Review of My Name is Asher Lev, Playhouse on Park
The clash of cultures is central to the drama of My Name is Asher Lev, adapted by Aaron Posner from the novel by Chaim Potok. Now playing at Playhouse on Park, directed by Joseph Discher, the story shows how a driven painter, Asher Lev, raised by orthodox Jewish parents, struggles to be understood by his people while becoming an artist in “the goyische style.” He paints nudes and crucifixions, subjects which are seen as a betrayal if not outright blasphemy.
Told by Asher himself in direct address to the audience, the story is fraught with disappointments and hopes, success and failure. Much of the early going has Asher recreating his viewpoint as a child, not really understanding why what he’s doing should be a cause for conflict. The play opens with the elder Lev appalled by his son’s drawings of “naked women” and blaming his wife for taking the boy to the art museum. We see how his mother and father are confused by Asher’s talent, recognizing his gift as a child but seeing little purpose for it. As Asher grows older, his father becomes even more dismissive, seeing drawing as a distraction from the important matters of life. The elder Lev serves the Jewish community’s leader, or Rebbe, and in the orthodox view only what the Rebbe approves can be meaningful.
At last, in preparation for his Bar Mitzvah, Asher has a meeting with the Rebbe himself who is more benign than might be expected (especially since Asher, as a child, drew a rather unflattering caricature of him). The Rebbe assigns the teenaged Asher to Jacob Kahn, a successful Jewish painter who becomes Asher’s mentor. The most lively aspects of the story are found in Asher’s apprenticeship to Kahn, whom he gradually comes to surpass as an artist. As Kahn says, he doesn’t take on a pupil unless he can “make a David,” referencing Michelangelo’s famous masterpiece. Asher lives up to that challenge, it seems, but manages to create a serious affront to his parents’ sensibilities.
A difficulty in Playhouse on Park’s production is Jordan Sobel’s performance as Asher. He seems too likeable and guileless, so forthright and naïve, that one is hard-pressed to see him as the major artist he becomes. He seems to remain the wide-eyed child amazed by his own gift and barely able to consider how he should regard the feelings of others or his larger obligations. We might see him as a willful child or as the possessor of a talent so large it can’t be suppressed, but all the darker elements of the story—having to do with Asher’s sense of his mother’s afflictions—are rarely given sufficient dramatic weight. The notion that Asher’s art is an invocation of Sitra Achra, or the evil side of human nature, is mentioned as if a school lesson outgrown.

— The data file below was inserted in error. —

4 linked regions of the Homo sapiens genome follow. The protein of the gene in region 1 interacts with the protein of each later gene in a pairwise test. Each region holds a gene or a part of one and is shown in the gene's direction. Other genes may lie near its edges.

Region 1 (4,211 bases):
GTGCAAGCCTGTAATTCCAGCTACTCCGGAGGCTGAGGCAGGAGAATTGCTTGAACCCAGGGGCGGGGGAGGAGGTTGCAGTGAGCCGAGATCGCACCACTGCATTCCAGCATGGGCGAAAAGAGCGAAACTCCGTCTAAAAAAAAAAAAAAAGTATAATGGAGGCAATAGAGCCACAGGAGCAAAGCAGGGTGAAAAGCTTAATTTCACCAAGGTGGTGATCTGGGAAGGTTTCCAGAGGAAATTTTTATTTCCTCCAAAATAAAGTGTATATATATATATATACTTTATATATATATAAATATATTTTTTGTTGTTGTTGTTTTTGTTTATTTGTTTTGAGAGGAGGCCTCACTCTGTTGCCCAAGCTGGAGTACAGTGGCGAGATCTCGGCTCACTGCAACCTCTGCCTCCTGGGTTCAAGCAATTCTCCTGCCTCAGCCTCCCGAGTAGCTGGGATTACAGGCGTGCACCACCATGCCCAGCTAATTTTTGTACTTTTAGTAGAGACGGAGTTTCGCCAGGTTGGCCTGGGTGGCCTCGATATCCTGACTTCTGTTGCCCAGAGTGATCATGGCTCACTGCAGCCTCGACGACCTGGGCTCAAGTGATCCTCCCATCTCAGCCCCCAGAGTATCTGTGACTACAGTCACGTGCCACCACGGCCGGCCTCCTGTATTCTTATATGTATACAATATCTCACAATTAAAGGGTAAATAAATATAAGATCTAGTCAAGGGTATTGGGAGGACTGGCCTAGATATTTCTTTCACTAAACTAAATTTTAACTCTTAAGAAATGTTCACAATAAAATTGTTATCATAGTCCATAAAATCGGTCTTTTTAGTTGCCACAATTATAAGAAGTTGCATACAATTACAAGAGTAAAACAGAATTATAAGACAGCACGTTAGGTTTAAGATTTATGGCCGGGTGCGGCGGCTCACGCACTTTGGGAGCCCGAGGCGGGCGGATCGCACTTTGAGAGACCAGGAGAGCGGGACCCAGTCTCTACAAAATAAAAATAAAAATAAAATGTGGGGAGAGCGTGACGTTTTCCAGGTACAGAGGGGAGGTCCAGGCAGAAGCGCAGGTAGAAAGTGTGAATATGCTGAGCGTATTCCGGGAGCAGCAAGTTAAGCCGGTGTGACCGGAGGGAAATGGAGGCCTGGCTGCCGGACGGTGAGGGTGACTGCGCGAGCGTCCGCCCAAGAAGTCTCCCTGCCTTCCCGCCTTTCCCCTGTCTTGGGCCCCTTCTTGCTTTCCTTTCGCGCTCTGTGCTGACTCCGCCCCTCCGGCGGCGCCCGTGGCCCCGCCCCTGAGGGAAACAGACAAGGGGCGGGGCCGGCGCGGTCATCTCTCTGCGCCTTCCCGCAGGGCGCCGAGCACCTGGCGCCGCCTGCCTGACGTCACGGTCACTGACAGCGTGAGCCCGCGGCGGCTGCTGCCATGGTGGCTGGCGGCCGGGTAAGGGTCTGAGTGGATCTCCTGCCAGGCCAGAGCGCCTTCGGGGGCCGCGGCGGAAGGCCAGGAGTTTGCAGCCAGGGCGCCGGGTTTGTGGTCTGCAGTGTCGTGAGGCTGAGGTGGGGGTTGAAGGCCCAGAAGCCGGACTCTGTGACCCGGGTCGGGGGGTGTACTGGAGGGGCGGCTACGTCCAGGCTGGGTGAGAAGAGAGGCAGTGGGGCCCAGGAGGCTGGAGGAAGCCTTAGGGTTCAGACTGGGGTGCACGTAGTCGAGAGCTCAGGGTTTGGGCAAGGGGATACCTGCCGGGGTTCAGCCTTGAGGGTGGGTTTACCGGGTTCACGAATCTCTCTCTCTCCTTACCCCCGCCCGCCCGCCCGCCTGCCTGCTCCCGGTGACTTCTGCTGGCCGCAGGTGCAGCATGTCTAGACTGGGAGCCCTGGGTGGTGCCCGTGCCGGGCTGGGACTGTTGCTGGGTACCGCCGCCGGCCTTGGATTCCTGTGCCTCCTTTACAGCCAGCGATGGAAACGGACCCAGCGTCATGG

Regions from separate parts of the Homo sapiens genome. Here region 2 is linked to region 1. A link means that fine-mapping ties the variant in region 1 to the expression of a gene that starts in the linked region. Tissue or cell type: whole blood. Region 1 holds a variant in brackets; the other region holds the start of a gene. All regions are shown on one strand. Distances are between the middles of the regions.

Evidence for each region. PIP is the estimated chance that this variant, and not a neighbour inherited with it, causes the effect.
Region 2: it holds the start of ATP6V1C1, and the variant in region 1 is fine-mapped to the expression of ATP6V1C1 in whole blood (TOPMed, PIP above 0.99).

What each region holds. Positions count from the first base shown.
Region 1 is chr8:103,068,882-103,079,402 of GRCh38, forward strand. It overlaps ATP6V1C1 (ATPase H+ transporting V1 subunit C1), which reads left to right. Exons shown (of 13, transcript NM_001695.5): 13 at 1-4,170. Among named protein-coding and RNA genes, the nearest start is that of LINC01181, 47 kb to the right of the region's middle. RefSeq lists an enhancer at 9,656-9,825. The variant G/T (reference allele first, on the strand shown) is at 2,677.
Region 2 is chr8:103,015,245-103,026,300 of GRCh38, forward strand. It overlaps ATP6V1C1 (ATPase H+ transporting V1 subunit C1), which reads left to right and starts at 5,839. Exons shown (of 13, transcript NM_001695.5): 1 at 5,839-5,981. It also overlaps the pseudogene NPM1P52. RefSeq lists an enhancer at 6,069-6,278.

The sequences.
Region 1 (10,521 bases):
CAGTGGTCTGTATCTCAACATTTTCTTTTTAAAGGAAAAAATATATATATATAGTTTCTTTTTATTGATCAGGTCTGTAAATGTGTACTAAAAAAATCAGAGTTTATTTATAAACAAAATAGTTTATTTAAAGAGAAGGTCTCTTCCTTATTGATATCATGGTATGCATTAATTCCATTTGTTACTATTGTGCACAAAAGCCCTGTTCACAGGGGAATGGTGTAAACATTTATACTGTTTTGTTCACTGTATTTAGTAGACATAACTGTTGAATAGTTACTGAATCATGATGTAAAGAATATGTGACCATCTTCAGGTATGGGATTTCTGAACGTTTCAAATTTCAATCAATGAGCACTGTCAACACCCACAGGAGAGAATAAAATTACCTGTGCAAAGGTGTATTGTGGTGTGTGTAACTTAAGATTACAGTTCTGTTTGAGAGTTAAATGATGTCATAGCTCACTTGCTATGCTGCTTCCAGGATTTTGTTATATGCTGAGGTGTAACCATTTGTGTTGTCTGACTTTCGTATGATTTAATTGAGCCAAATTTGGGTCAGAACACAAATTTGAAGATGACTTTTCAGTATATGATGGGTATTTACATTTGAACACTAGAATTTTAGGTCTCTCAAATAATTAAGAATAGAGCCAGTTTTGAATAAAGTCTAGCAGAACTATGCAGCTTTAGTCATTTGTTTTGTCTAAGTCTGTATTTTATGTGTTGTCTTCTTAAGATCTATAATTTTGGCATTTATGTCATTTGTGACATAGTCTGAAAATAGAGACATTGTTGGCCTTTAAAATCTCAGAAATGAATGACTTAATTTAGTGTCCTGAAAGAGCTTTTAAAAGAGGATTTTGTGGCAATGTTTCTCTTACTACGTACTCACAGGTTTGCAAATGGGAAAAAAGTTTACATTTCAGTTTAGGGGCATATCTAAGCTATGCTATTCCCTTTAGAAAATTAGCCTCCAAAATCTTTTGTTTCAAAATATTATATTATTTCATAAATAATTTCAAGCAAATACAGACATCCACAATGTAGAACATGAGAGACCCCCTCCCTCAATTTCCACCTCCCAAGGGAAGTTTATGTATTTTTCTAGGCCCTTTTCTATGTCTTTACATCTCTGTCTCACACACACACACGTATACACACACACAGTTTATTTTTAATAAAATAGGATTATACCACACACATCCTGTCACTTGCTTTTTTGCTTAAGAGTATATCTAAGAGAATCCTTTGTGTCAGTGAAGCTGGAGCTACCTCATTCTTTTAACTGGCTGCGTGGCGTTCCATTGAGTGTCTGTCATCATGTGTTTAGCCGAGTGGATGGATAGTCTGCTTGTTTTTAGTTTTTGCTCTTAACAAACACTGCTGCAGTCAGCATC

Of the three actors—Sobel plays Asher, all other male roles are played by Dan Shor—Stefanie Londino fares best in making Asher’s mother, Rivkeh, take on dimensions that exist beyond Asher’s view. Otherwise, the characters all seem to be painted entirely in the colors he sees them in: the Rebbe is kindly and stern; Asher’s father is at times a caricature of bullying indifference or of mystified concern; Shor is best as Kahn if only because the artist is mercurial in his approach to his pupil, at times challenging and harsh, at other times fond and encouraging. We sense that Asher never quite grasps the full weight of Kahn’s relation to art.
The tone of the whole is of a sentimental recollection in which the parents seem touchingly or comically out of date; the difficulties between the parents, having to do in part with Rivkeh’s will to continue her deceased brother’s work, come across as a minor subplot. The gravitas that Potok employs as the tone proper to the weighty struggle of religion and art finds, in this adaptation, a much more genial portrayal.
Discher’s vision of the play is not aided by David Lewis’ scenic design in the Playhouse thrust space. Much of the action would benefit from more freedom of movement, but in the early going many scenes occur around a table toward the back of the stage. Some of the seats in the wings are forced to regard these scenes through easels set on either side of the stage. The later scenes gain from taking place outside the Lev home, though, for a play that moves around in time and place, dictated by Asher’s memories, the action has a static quality.
In the end, the story of Asher Lev is of an artist trying to see the truth about himself. Since we can’t see his work, we can only view him in terms of his interactions with others. Though he seems satisfied with the story he tells, his audience may find themselves less so.
My Name is Asher Lev
By Aaron Posner
Adapted from the novel by Chaim Potok
Directed by Joseph Discher
Scenic Designer: David Lewis; Costume Designer: Lisa Steier; Sound Designer: Rider Q. Stanton; Lighting Designer: Joseph Beumer; Associate Lighting Designer: Justin Dudzik; Stage Manager: Mollie Cook; Props Master/Set Dresser: Pamela Lang
Cast: Stefanie Londino, Dan Shor, Jordan Sobel
Playhouse on Park
April 24-May 12, 2019